The U.S. government has put on alert users of satellite, telecommunications and electric equipment as solar eruptions that happened over the past couple of days are set to trigger intense magnetic storms.
A solar storm happens when a burst of charged particles are thrown out from Sun's Corona barrel into Earth's atmosphere. The phenomenon creates fascinating displays of light, known as auroras, but the ejection of particles also induces currents that surge through telegraph cables, electrical systems and communication equipment.
When this magnetic storms, which took origins 93 million miles away, come to Earth, electrical and communications systems can suffer damage. The National Oceanic and Atmospheric Administration’s (NOAA) space weather prediction center says magnetic storms triggered by massive flares in the sun could cause disruptions to GPS apps on mobile phones and in cars, power grids that serve critical users such as hospitals and airports, airline communications and military and environmental satellites.
One of the most massive solar flares ever happened in 1859, when a silent surge of power from a major geomagnetic storm fueled by a solar eruption hit telegraph offices around the world. Some telegraph operators got electric shocks and papers caught fire.
The space weather prediction center set up by the NOAA says the latest solar flares can cause moderate-to-strong level magnetic storm. "The magnetic storm that is soon to develop probably will be in the moderate to strong level," Joseph Kunches, a space weather scientist at the Space Weather Prediction Center, told Reuters.
Solar Flare A solar flare is a sudden sunspot activity, or in other words, a sudden brightening of the usually cooler and areas of the Sun. According to space.com, the solar storm erupted from a part of the sun called Active Region 1261 and registered as a M9.3-class solar flare. This M class solar flare is seen as having potential to pose damage to communications and global positioning system (GPS) satellites.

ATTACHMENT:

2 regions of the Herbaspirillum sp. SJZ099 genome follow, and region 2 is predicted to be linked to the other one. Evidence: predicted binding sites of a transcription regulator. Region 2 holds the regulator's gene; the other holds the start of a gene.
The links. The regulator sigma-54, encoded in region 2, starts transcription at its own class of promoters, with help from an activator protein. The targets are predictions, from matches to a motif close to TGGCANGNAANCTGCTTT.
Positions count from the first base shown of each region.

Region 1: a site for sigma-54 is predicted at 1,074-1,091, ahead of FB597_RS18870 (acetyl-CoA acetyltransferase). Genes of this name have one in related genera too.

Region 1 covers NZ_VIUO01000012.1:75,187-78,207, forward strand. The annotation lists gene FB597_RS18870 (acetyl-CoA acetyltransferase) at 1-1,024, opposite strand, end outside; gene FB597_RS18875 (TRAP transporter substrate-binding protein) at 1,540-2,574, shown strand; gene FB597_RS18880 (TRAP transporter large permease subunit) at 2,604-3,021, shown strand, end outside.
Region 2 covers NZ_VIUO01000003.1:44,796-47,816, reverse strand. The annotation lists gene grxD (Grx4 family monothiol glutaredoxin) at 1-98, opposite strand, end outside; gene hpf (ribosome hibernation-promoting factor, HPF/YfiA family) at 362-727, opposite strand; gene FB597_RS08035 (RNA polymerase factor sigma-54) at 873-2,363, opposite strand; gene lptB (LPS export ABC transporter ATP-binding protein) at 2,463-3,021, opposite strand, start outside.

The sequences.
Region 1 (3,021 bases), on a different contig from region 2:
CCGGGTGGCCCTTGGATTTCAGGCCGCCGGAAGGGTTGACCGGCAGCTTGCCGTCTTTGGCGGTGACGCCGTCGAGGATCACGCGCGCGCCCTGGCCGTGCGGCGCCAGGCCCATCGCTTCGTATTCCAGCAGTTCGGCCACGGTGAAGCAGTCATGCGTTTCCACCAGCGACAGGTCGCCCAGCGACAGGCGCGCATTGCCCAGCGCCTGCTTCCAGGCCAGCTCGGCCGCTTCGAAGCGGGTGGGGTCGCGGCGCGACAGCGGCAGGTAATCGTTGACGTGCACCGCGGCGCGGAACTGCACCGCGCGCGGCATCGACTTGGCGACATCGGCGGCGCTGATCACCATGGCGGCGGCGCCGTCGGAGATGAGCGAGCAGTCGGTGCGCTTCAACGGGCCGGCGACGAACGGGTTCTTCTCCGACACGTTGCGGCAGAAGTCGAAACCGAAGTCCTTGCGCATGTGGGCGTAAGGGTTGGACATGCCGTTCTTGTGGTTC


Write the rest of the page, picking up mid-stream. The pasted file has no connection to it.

While Class C flares are the weakest and have little impact on Earth, Class X solar flares can have disastrous effects. "When aimed directly at Earth, X-class solar flares can endanger satellites and astronauts in space, as well as affect communications, power stations and other infrastructure on the surface," says the report.
How Auroras Happen A solar flare is the phenomenon of great streams of charged particles, protons and electrons, blowing out towards Earth in great speeds. Auroras happen when these particles hit Earth's atmosphere and collide with atoms of gases in the atmosphere, a process that creates ions that emit energy in the form of light of various colors as they regain the lost electrons.
The electrified particles travelling from Sun to Earth are affected by Earth's magnetic field and, instead of penetrating any part of the atmosphere, they flow toward the regions of the north and south magnetic poles where the night sky glows eternally with solar overcharge, according to Ouramazingplanet.com.
The aurora at the northern magnetic pole is called aurora borealis or northern lights, while the natural light display at the southern pole is called aurora australis, or "southern lights.
Green is a dominant color in the aurora lights, mainly because auroras are caused by the ionization of atomic oxygen. Red streaks are also common, caused by the ionization of molecular oxygen and nitrogen.
Aurora displays, which are seen as arcs of light extending hundreds of miles on the horizon, are most frequent at times of immense sunspot activity. Scientists say Earth will witness a peak of sunspots activity around 2013.
As the Sun enters a phase of intense activity, scientists are bracing for havoc on Earth. "We now know how powerful space weather can be and how events that begin on the surface of the Sun can end up wreaking havoc here on Earth," said Tom Bogdan, director of Space Weather Prediction Center.